We’ve reviewed many Thermaltake cases in the past that are gamer suited, but as a change of pace we are going to take a look at the Eureka, a case designed for home server use.
When shopping around for a new computer case, we all have a good idea of where to look. Over the past decade, PC building has moved out of the fringe hobbyistâ€™s home (or their motherâ€™s home depending on which stereotype you choose to subscribe to) and into a multi-billion dollar industry.
With all of the choices available, and new chassis manufacturers seemingly coming out of the wood-works with new models all of the time, itâ€™s nice to be able to turn to the veterans. Companies like Antec, Silverstone and Thermaltake (among others) have been in the PC case game for quite a while and over the years, have built names for themselves in one regard or another.
Today, we are working with one of the mainstays in the chassis industry, Thermaltake. Founded in 1999, Thermaltake is one of the leading manufacturers of PC hardware including cases, component coolers and power supplies.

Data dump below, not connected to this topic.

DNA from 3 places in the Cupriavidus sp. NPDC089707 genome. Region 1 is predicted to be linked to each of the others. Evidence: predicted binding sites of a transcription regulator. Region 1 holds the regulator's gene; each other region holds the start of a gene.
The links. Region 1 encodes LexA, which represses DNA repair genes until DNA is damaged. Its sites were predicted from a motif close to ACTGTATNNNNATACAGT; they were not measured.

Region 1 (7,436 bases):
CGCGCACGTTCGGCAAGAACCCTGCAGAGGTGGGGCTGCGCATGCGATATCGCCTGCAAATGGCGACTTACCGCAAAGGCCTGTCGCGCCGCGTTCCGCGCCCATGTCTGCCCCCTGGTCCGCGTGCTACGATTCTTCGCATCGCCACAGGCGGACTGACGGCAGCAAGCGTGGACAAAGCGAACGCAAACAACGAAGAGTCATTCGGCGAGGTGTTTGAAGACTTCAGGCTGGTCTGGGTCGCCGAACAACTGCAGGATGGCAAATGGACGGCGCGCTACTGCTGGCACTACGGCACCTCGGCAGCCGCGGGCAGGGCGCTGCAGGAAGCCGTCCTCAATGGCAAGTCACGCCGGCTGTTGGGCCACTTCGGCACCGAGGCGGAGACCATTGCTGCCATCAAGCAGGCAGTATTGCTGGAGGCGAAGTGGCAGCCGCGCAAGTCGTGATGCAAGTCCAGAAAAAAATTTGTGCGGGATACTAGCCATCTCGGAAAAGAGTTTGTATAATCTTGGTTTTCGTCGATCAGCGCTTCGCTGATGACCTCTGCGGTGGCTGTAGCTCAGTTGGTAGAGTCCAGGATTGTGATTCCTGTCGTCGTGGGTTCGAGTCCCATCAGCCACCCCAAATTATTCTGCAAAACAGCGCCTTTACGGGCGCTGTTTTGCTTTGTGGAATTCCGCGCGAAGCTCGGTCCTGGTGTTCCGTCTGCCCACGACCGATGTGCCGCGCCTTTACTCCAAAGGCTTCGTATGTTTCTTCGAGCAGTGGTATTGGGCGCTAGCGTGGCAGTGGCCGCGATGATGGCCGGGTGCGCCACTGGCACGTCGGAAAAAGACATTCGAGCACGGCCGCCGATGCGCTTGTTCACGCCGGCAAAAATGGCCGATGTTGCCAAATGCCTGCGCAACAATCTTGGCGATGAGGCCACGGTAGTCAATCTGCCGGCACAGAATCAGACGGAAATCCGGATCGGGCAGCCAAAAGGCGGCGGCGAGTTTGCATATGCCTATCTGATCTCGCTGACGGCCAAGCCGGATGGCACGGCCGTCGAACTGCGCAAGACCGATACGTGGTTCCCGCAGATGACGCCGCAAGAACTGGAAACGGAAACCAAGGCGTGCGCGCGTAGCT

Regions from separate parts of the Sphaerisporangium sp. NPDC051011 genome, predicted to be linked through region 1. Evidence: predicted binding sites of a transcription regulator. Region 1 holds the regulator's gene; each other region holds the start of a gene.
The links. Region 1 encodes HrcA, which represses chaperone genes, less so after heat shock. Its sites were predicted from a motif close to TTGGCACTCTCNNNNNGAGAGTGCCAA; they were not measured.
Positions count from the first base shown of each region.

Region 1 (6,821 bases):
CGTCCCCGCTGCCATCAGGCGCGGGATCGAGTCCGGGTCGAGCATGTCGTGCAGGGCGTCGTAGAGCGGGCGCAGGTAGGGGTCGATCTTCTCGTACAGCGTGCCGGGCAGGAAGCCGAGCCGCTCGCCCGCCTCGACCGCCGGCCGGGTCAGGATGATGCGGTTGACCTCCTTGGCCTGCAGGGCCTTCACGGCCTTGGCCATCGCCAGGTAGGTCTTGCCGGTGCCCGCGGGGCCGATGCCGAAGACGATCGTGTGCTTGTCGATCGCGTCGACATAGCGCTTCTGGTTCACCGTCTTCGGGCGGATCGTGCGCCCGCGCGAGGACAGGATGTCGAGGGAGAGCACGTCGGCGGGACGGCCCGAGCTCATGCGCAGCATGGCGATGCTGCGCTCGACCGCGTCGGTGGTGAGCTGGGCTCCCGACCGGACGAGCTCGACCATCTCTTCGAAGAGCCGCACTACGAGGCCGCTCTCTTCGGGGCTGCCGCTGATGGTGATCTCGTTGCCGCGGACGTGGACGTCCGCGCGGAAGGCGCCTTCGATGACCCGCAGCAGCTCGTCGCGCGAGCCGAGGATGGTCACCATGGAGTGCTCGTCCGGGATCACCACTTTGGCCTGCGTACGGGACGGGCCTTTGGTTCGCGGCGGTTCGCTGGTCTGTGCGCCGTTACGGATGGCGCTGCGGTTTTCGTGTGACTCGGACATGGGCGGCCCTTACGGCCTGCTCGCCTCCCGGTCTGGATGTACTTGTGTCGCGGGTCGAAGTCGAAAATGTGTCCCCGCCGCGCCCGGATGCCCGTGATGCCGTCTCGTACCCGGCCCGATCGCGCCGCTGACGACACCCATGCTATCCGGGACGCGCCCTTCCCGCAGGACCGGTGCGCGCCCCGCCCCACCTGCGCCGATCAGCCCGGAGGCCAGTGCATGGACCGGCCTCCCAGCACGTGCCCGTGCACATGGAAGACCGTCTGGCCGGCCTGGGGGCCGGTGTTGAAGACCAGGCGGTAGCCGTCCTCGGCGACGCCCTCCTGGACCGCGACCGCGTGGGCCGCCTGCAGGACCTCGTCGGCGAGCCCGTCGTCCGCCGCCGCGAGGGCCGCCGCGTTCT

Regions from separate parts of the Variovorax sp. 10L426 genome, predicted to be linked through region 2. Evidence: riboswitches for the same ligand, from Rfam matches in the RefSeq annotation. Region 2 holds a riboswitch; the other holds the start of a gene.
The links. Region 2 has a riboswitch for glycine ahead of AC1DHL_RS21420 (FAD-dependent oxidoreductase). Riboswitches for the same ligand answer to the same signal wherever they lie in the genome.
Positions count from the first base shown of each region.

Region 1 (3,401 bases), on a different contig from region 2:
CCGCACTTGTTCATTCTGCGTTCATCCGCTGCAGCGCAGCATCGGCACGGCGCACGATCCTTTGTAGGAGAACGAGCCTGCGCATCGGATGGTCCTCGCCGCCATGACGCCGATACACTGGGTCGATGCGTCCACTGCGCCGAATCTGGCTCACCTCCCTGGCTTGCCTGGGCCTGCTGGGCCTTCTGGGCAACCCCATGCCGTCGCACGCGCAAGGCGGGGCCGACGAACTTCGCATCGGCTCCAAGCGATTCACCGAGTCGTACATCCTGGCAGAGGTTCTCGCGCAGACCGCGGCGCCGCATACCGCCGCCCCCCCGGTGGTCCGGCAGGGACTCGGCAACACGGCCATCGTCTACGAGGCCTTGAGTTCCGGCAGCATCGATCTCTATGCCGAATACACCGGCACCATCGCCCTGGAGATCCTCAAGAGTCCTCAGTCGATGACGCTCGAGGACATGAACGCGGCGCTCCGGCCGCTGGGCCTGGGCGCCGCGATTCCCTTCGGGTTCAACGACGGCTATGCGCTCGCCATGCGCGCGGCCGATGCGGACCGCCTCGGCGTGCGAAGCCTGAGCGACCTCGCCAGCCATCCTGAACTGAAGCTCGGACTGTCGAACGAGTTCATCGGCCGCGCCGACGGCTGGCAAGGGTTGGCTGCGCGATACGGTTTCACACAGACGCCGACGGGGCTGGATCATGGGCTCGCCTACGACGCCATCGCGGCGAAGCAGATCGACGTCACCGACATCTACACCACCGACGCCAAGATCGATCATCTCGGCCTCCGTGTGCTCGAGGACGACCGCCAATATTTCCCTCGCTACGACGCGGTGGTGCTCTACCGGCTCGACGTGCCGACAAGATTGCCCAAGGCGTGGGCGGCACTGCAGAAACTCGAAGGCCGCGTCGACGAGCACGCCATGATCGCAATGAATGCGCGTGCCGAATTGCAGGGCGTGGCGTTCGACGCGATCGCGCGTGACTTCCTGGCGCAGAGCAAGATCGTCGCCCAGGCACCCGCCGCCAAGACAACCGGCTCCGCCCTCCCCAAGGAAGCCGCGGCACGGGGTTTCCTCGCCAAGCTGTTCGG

With a long line of immensely popular cases, most notably the Armor, Thermaltake looks to extend their reach into the homes of the users with their home server Eureka aluminum case. Made entirely of aluminum, Thermaltake is marketing this case to the home server crowd, however large that might be.
In typical Thermaltake fashion, the Eureka comes in a large colorful box with plenty of information spread across the front and back of the package. Aside from that, there really isnâ€™t anything else to report, itâ€™s a box.
Once opened we see that Thermaltake has chosen to ship the Eureka protected in molded cardboard as well as wrapped in a plastic bag to defend the case from random scratches that could occur during shipping.
Let’s tear the case open and see what we are dealing with.